Is there a doctor in the (Big) House?

Advice from U-M’s Mark Lowell, M.D., on staying cool & healthy during early-season football games

Football season is here – but football weather? That’s weeks away.

With summer-like temperatures expected for today’s U-M football game, the doctor in charge of the Michigan Stadium first aid operation is bracing for plenty of heat-stricken fans seeking medical help.

Survival Flight helicopters over Michigan Stadium

Mark Lowell, M.D., has worked closely with Huron Valley Ambulance running the Big House medical operation for 15 years. He’s a U-M emergency physician, and medical director of the U-M Health System’s Survival Flight air medical service.

Lowell offers these tips to help fans avoid having to pay him and his team a visit during this game — or any early season game:

  • Hydrate, hydrate, hydrate: Drinking water is the simplest and easiest thing to do to prevent heat-related issues. Although fans can’t bring water bottles or empty containers into the Big House for safety reasons, they can get a free cup of water from any concession stand that sells soda pop, or buy a bottle and keep refilling it at water fountains.
    • Set a reminder on your smartphone to prompt you to hydrate at least once an hour, so you don’t forget during the excitement of the game.
    • Don’t wait until you’re thirsty. By then, you’re already dehydrated.
    • Alcohol, soda pop and other drinks with caffeine or lots of sugar won’t help – in fact, they’ll dehydrate you. If you choose to drink alcohol during tailgating, do it responsibly – not only does it dehydrate you, but being under the influence means you’re less likely to recognize the signs of heat-related problems.
  • If you take “water pills” (diuretics) for blood pressure, kidney disease or another condition, or your doctor has told you to limit fluids because you have a condition such as heart failure, be careful about water intake. Pay special attention to your doctor’s advice for hot weather, and don’t over-exert yourself.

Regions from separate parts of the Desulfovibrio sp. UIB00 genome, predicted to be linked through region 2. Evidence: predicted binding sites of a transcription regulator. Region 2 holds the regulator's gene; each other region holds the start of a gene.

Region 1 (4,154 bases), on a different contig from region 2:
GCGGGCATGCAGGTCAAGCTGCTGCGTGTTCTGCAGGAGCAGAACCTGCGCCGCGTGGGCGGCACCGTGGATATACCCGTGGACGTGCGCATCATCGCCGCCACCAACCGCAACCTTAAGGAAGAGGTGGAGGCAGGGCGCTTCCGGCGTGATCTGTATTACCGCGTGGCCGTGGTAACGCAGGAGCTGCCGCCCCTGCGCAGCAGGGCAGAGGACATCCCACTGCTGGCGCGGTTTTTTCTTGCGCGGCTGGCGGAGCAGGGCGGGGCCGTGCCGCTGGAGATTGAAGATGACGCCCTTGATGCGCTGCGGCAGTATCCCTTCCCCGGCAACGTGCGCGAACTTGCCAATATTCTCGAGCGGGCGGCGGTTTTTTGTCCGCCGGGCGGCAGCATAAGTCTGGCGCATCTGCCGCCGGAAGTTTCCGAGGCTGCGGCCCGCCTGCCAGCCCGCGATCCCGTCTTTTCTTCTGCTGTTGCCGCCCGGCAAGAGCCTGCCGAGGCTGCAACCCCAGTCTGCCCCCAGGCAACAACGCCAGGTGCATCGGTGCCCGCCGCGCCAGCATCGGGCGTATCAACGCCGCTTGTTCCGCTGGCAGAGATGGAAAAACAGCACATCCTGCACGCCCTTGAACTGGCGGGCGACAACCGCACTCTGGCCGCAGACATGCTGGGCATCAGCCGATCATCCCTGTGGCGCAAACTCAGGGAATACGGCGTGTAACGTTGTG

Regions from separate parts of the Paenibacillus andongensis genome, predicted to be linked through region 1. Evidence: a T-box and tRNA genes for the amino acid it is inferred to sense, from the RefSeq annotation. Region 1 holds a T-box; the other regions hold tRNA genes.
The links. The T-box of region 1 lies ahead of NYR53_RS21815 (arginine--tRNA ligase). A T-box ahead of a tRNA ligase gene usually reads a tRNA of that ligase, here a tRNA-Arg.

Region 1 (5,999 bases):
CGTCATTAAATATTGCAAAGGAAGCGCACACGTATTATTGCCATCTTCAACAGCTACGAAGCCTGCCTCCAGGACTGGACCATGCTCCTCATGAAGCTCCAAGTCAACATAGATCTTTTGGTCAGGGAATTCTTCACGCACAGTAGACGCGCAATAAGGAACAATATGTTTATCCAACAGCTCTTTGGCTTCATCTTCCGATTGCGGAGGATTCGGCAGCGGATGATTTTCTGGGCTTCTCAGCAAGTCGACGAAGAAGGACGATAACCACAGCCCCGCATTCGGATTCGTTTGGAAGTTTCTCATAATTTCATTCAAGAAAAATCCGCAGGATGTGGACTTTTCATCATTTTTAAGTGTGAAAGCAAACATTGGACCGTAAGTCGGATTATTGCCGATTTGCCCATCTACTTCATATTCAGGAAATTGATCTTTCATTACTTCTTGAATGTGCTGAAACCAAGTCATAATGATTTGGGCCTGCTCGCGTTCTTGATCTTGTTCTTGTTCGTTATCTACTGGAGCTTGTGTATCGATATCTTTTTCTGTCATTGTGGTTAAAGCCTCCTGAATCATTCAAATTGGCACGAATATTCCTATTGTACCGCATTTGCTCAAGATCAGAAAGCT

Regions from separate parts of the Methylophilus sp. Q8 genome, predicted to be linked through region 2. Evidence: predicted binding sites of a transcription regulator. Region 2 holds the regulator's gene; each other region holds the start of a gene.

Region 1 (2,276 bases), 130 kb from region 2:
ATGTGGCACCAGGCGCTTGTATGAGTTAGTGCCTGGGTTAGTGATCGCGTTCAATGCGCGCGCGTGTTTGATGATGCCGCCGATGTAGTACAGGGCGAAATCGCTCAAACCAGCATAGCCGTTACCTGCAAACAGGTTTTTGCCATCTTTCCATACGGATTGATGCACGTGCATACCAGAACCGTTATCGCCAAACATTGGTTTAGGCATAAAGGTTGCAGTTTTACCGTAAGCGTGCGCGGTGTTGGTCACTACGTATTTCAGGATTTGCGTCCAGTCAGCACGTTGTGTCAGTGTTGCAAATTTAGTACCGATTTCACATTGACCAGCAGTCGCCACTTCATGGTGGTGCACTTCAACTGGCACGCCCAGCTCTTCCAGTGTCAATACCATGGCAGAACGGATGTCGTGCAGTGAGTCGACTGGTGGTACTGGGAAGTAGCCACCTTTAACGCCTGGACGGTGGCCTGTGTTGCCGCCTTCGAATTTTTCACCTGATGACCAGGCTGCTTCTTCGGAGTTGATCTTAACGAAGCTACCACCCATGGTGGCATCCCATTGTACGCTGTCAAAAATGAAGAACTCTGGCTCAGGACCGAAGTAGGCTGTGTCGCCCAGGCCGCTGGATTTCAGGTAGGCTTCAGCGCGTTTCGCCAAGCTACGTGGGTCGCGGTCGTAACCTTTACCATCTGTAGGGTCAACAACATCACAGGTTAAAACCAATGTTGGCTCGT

• Block that sun: Put sunscreen on exposed skin before you start tailgating or head to the stadium, to let it take effect, and keep applying as you sweat it off. Wear a hat with a broad brim, and cover up other exposed skin as much as you can stand.
    • Wet your hat: It’s amazing how well this little trick works. Just pour some water on it from a drinking fountain or sink.
  • Don’t let heat exhaustion (or worse) sneak up on you: Patients who wind up in the first aid station or emergency department during football games often disregarded the early signs of heat-related issues, such as nausea, headache and dizziness, says Lowell.“It’s so easy to get caught up in the excitement of the game, and the scene in the stadium, that you don’t realize what’s happening until it’s too late,” he says.At the first indication you might be feeling faint, dizzy, nauseous or just weird, speak up – and head for some shade and source of water.
  • Don’t hesitate to seek help: In addition to Lowell’s team in the First Aid building, volunteers from the American Red Cross fan out throughout the stadium and can assist any fan who needs medical assistance. So can stadium staff.
    • If you or someone you’re with needs a little help getting around, or has a medical condition that makes them vulnerable to heat-related issues, there are free wheelchairs for use, and parking shuttles – take advantage of them. (See this page for details.)
    • If you have any inkling you or a member of your party is having heat-related trouble, stop and talk with a Red Cross volunteer or security team member. Or, call 911 from your cell phone a
      Mark Lowell

      Mark Lowell is medical director both for Michigan Stadium’s first aid station during football season, and the Survival Flight air medical service.

      nd report where you are. The First Aid building is west of Gate 9, at the north end of the stadium.

  • Take special care with those who need it: “The ones we worry most about,” says Lowell, “are the very old, the very young, and people with chronic conditions.” Young kids, people with asthma and heart conditions, and people with learning difficulties and mental illness (who may not communicate their distress until it is too late) need special attention to avoid heat-related problems.
  • If you’re at the game with someone who falls into one of these groups, especiallyif they can’t easily speak up about how they’re feeling, be vigilant — and don’t push yourselves.
  • Take breaks in the shade – Before the sun gets the best of you, take a break in shady areas of tailgating or stadium grounds.But don’t do it during the U-M Marching Band’s halftime show, says Lowell – you might miss a special appearance by the U-M Survival Flight medical helicopter.

For more tips on preventing heat-related health problems, see this page from the Centers for Disease Control & Prevention.




University of Michigan Health SystemFor more than 160 years, the University of Michigan Health System has been a national leader in advanced patient care, innovative research to improve human health and comprehensive education of physicians and medical scientists. The three U-M hospitals have been recognized numerous times for excellence in patient care, including a #1 ranking in Michigan and national rankings in many specialty areas by U.S. News & World Report.